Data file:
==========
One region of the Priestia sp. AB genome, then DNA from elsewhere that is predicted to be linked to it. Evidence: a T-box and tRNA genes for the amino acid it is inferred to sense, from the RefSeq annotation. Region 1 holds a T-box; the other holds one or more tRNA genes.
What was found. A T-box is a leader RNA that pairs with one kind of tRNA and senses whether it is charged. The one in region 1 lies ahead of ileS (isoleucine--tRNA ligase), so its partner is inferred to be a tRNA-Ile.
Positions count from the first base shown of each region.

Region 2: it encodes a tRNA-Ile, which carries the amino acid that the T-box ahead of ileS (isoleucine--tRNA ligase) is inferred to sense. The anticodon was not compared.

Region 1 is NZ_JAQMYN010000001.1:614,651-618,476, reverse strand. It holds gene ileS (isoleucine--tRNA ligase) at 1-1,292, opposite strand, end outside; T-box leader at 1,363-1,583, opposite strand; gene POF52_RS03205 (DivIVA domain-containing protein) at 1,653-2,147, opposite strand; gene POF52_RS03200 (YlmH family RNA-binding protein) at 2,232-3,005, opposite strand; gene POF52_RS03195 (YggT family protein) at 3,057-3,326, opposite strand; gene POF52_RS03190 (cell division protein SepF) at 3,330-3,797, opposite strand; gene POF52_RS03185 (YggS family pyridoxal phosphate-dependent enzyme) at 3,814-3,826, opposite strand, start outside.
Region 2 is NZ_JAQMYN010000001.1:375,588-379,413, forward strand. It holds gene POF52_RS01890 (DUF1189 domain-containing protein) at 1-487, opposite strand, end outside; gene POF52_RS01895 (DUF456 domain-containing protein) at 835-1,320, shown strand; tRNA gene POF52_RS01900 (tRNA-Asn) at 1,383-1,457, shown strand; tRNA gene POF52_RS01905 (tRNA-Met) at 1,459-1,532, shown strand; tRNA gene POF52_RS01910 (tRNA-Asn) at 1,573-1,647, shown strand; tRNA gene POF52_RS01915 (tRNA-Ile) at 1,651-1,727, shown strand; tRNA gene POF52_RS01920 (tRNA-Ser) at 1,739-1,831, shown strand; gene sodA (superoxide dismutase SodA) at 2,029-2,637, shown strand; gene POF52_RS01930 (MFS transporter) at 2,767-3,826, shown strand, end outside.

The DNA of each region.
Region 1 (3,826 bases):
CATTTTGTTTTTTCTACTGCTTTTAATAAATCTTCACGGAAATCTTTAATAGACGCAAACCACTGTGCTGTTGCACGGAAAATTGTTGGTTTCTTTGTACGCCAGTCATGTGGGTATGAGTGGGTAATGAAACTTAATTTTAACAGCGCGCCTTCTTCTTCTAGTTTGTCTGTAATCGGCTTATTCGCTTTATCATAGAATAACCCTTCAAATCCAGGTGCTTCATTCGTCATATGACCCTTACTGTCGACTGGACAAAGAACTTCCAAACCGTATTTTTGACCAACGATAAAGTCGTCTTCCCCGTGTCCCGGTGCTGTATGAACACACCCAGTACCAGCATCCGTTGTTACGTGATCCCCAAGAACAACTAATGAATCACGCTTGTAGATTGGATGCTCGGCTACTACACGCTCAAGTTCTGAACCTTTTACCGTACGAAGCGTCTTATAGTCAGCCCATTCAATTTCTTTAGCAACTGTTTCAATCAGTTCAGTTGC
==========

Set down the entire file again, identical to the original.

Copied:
One region of the Priestia sp. AB genome, then DNA from elsewhere that is predicted to be linked to it. Evidence: a T-box and tRNA genes for the amino acid it is inferred to sense, from the RefSeq annotation. Region 1 holds a T-box; the other holds one or more tRNA genes.
What was found. A T-box is a leader RNA that pairs with one kind of tRNA and senses whether it is charged. The one in region 1 lies ahead of ileS (isoleucine--tRNA ligase), so its partner is inferred to be a tRNA-Ile.
Positions count from the first base shown of each region.

Region 2: it encodes a tRNA-Ile, which carries the amino acid that the T-box ahead of ileS (isoleucine--tRNA ligase) is inferred to sense. The anticodon was not compared.

Region 1 is NZ_JAQMYN010000001.1:614,651-618,476, reverse strand. It holds gene ileS (isoleucine--tRNA ligase) at 1-1,292, opposite strand, end outside; T-box leader at 1,363-1,583, opposite strand; gene POF52_RS03205 (DivIVA domain-containing protein) at 1,653-2,147, opposite strand; gene POF52_RS03200 (YlmH family RNA-binding protein) at 2,232-3,005, opposite strand; gene POF52_RS03195 (YggT family protein) at 3,057-3,326, opposite strand; gene POF52_RS03190 (cell division protein SepF) at 3,330-3,797, opposite strand; gene POF52_RS03185 (YggS family pyridoxal phosphate-dependent enzyme) at 3,814-3,826, opposite strand, start outside.
Region 2 is NZ_JAQMYN010000001.1:375,588-379,413, forward strand. It holds gene POF52_RS01890 (DUF1189 domain-containing protein) at 1-487, opposite strand, end outside; gene POF52_RS01895 (DUF456 domain-containing protein) at 835-1,320, shown strand; tRNA gene POF52_RS01900 (tRNA-Asn) at 1,383-1,457, shown strand; tRNA gene POF52_RS01905 (tRNA-Met) at 1,459-1,532, shown strand; tRNA gene POF52_RS01910 (tRNA-Asn) at 1,573-1,647, shown strand; tRNA gene POF52_RS01915 (tRNA-Ile) at 1,651-1,727, shown strand; tRNA gene POF52_RS01920 (tRNA-Ser) at 1,739-1,831, shown strand; gene sodA (superoxide dismutase SodA) at 2,029-2,637, shown strand; gene POF52_RS01930 (MFS transporter) at 2,767-3,826, shown strand, end outside.

The DNA of each region.
Region 1 (3,826 bases):
CATTTTGTTTTTTCTACTGCTTTTAATAAATCTTCACGGAAATCTTTAATAGACGCAAACCACTGTGCTGTTGCACGGAAAATTGTTGGTTTCTTTGTACGCCAGTCATGTGGGTATGAGTGGGTAATGAAACTTAATTTTAACAGCGCGCCTTCTTCTTCTAGTTTGTCTGTAATCGGCTTATTCGCTTTATCATAGAATAACCCTTCAAATCCAGGTGCTTCATTCGTCATATGACCCTTACTGTCGACTGGACAAAGAACTTCCAAACCGTATTTTTGACCAACGATAAAGTCGTCTTCCCCGTGTCCCGGTGCTGTATGAACACACCCAGTACCAGCATCCGTTGTTACGTGATCCCCAAGAACAACTAATGAATCACGCTTGTAGATTGGATGCTCGGCTACTACACGCTCAAGTTCTGAACCTTTTACCGTACGAAGCGTCTTATAGTCAGCCCATTCAATTTCTTTAGCAACTGTTTCAATCAGTTCAGTTGC